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The National Forest Management Act is Waived for Border Wall

A lawsuit is probably responsible for the enactment of the National Forest Management Act (NFMA) of 1976. Herbert Zieske sued Earl Butz, then the U.S. Secretary of Agriculture, for enforcing the environmental impact assessment of the U.S. Forest Service, in its decision to halt logging on part of the Prince of Wales Island in Alaska. THE NFMA requires the management of renewable resources on National Forest lands, so that this valuable natural resource will not be destroyed by practices such as clear cutting, excessive grazing, or other intensive uses of natural resources.

The NFMA requires the National Forest Service to develop specific plans for the management of each national forest, set standards for timber sales, and develop policies to regulate the harvesting of timber. Congress requires the National Forest Service to assess, research, and plan for the use of the nation’s renewable resources in their management areas. Current and anticipated demands for lumber extraction must be balanced with the potential impact of extractions on the forest’s fish, wildlife and plant inhabitants, as well as on other activities, such as recreation, which is a significantly expanding use of many national forests, especially those near urban areas.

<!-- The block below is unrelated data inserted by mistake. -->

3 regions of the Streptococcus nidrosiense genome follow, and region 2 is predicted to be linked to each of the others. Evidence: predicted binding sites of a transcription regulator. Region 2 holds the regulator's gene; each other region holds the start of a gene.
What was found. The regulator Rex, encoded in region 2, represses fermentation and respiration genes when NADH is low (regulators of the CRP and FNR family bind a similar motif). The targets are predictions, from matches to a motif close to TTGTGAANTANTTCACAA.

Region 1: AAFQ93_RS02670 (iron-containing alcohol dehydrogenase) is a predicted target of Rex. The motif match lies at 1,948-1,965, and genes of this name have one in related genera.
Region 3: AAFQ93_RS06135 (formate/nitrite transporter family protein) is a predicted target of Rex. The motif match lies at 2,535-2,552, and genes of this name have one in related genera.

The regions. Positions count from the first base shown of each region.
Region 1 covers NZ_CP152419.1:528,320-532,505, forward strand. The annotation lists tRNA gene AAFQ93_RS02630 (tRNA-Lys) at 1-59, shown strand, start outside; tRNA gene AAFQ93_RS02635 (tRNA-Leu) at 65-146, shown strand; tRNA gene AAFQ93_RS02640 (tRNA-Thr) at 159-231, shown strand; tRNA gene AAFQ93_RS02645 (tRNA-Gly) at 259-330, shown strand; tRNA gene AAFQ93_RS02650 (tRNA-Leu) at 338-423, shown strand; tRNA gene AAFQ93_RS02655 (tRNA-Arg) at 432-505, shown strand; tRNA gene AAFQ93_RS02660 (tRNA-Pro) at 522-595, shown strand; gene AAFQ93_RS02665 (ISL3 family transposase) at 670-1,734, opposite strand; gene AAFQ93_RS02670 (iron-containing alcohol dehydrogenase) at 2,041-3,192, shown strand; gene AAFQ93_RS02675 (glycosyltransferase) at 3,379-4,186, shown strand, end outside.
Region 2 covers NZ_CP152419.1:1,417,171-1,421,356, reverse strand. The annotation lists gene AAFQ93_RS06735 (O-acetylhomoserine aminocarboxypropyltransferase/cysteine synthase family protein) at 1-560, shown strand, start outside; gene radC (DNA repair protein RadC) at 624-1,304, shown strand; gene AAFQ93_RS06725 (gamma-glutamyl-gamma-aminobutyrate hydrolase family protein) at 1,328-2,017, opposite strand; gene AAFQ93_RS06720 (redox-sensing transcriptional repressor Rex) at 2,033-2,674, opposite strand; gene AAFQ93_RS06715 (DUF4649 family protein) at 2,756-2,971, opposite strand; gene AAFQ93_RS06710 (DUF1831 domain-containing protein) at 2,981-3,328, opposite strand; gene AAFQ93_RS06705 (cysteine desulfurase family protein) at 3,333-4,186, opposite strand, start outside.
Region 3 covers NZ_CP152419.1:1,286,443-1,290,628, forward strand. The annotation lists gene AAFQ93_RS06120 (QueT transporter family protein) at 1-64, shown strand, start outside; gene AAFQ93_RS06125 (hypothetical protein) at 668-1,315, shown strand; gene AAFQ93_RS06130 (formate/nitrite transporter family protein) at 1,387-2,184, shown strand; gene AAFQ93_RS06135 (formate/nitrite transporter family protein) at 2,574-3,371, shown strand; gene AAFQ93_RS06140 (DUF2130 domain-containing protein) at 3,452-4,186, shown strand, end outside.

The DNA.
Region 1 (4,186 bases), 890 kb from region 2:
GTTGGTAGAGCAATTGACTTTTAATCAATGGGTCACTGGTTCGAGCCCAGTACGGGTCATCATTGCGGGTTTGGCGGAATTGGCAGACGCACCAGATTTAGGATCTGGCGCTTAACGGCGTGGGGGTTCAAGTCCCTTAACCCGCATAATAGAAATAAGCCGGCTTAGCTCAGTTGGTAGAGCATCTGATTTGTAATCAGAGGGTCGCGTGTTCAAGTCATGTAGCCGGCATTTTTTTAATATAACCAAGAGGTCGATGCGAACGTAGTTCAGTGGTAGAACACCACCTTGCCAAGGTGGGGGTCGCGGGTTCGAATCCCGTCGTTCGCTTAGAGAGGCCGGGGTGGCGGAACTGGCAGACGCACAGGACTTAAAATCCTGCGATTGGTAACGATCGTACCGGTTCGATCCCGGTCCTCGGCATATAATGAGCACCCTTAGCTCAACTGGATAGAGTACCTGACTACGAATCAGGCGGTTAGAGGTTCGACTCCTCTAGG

The NFMA is yet another federal law waived to expedite the construction of a border wall (click here for a list of all 48 laws that have been waived). Waiving the NFMA means that all the careful planning for the sustainable management of resources on, for example, the Coronado National Forest here in Arizona, is moot in the vicinity of proposed border wall construction and associated roads. Roads, as well as walls, fragment habitat and pose threats to wildlife.

Please contact your U.S. Senators and Representatives ( and let them know that you oppose waiving The National Forest Management Act to expedite construction of a border wall. Click here if you would like to make a donation to help us fight the border wall.

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